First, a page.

It happens to all who soap, sooner or later. Heartfelt thanks go to all the YouTube soaping video makers who put up everything — not only their successes, but their mishaps and failures. Watching the experts react when things go off the rails has taught me a lot. First, always have a Plan B in case your soap prevents your Plan A from happening. Second, think fast and work fast. Third, don’t give up. Power your way through, no matter what happens.
Today’s Plan A was a five-color spin swirl, my attempt at trying Sarah Milroy of Spicy PineCone’s gorgeous galaxy soap. After several unhappy results with vanillin, I researched my fragrances and decided on Ocean Mist from Aztec International. No vanillin, and no reports of problems by any of the reviewers except one, who said it riced a little bit. The fragrance was pleasant but mild. Also, I only had two ounces and was making a three-pound batch, so I planned to add one ounce of lemongrass essential oil. Lemongrass is not known to accelerate soap.
My recipe was one I’d used twice before successfully, one that stayed fluid and was good for swirls. Lye had been added to ice cubes and was down to 93 degrees. Sugar and sodium lactate were added to lye water. Check. Melted hard oils were added to liquid oils, kaolin clay added and everything was blended together. Now I added the fragrance oil and essential oil and stick blended again. I let it sit there a minute or two while I fiddled with micas.
Added the lye water slowly to the blended and fragranced oil mix. Stick blended on low for less than a minute, just to emulsion. The batter was nice and liquid when I pulled out the stick blender and set it aside. I looked away for two seconds. When I looked back, the batter had turned from soup to applesauce! Think fast. Was it false trace? Couldn’t be, I was soaping too cool. But I first tried stirring it up with the spatula. No, it was seizing. No time for swirls. Plan B: just get it in the mold as fast as possible before it finishes solidifying.
By now it was not liquid at all and would not pour. I dumped three mica colors in three different areas of the bucket, knowing it wasn’t going to do even an in-the-pot swirl. Tried stirring the micas into each area, but the batter was too thick. I had to get it into the mold FAST. Using the spatula, I ladled out huge globs of each color and splatted them down in different areas of the slab mold. The bottom, uncolored soap in the bucket where the micas didn’t reach was already soap on a stick. It didn’t even want to break up when I used a metal spoon. I broke up the white soap as best as I could mostly with my gloved hands and mushed the smaller pieces into the different parts of the batter, which was now the consistency of that white paste we used to use when I was in elementary school.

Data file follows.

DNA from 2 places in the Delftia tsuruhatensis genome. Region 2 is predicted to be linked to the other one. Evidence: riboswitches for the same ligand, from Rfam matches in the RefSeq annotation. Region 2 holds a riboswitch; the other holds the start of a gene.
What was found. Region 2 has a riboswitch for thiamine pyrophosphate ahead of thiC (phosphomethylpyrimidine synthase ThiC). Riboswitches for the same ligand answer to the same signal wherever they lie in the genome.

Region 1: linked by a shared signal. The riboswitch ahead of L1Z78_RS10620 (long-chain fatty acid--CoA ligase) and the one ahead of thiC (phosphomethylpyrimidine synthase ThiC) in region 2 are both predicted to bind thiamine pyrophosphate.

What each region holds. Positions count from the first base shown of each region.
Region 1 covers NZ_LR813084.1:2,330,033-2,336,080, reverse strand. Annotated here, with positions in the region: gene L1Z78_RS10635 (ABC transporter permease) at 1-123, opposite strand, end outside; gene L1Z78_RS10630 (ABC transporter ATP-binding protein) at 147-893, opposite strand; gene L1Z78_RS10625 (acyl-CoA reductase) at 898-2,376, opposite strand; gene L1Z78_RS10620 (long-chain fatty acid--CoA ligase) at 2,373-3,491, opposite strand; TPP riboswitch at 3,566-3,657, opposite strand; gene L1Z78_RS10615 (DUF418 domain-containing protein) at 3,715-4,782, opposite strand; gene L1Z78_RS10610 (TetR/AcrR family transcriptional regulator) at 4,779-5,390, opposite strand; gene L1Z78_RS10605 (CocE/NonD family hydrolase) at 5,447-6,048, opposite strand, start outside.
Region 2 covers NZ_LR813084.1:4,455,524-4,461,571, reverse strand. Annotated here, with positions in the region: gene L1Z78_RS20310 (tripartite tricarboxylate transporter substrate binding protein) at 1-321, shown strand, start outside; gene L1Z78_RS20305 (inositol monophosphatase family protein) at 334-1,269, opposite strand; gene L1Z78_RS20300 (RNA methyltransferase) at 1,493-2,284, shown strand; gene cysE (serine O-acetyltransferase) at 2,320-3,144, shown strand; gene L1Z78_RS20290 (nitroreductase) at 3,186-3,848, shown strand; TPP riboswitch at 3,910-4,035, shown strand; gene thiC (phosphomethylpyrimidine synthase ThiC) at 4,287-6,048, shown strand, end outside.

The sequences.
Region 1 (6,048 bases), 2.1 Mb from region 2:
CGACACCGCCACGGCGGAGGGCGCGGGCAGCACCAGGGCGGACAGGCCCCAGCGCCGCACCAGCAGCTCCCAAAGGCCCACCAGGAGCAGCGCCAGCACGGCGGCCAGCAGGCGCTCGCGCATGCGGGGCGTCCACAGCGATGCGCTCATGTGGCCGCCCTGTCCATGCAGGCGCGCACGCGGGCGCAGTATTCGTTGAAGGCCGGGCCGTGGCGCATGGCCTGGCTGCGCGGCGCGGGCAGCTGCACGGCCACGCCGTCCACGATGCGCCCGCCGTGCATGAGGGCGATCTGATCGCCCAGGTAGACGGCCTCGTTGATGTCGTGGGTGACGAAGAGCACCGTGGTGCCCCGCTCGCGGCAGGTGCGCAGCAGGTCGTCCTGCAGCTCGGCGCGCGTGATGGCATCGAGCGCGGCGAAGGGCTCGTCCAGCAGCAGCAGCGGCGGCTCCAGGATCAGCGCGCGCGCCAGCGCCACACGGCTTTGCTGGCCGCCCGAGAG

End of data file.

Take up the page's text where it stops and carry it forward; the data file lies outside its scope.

Smushed down the top, sprinkled some water over it and tried to smooth it over with a spatula. The stuff was already nearly solid, and the outside of the mold was warm. It was in the mold, but it wasn’t pretty. So very not pretty. I felt almost defeated. This was my fifth batch in a row where things did not work out. Didn’t cover it, didn’t care.
A few minutes later, I went back to the kitchen and looked at it again. What the hell. Dusted it with white glitter. It sure as hell didn’t look anything like outer space. Looked more like space trash. Hmm. It kind of looked like the surface of the moon.
Ladies and Gentlemen, I present to you: Moon Puke. If I were trying to sell this, I’d probably call it Lunar Surface.
Six hours after I made it, the soap was hard as granite. I was able to unmold it in the evening. The bottom looked intriguing. These might make some interesting if rough looking bars of soap!
I posted my adventure in seized soap on Facebook and got a really good piece of advice from Irena at Ginger’s Garden Soaps & Lotions:
When a soap seizes due to a naughty fragrance, let it! Then let it go to a full gel right in the soap pot. In full gel, the soap is soft enough to color, then thick pour into your mold. Plopping seized soap into the mold invites lye pockets or fragrance pockets.
Twelve hours after crushing, smashing and brutalizing the seizing, paste-like soap batter into the mold, it has slickly slid into the outer world. This is the back side. Now this is outer spacey looking! It was a little oily on the back, so I let it rest outside of the mold overnight. The score marks were made by the mold.
The next morning the oil had reabsorbed, and it seemed hard enough to cut. It cut cleanly with no tearing or drag marks. It’s rough, like the surface of the moon, but I like the rustic look on this batch. I prefer the back side, as that’s where the colors really pop. I’m happily surprised with how it turned out. I wonder if I could do this again…
One day maybe I’ll get to the point where I’m working with only known ingredients and have more consistent results.
Nah! That’ll never happen! There’ll always be a new fragrance to try, a new color to try, a new swirl or technique to try. Sometimes, there’s even a new technique to invent! That’s why, even with all the disappointments, soapmaking is so much fun. I’m always learning.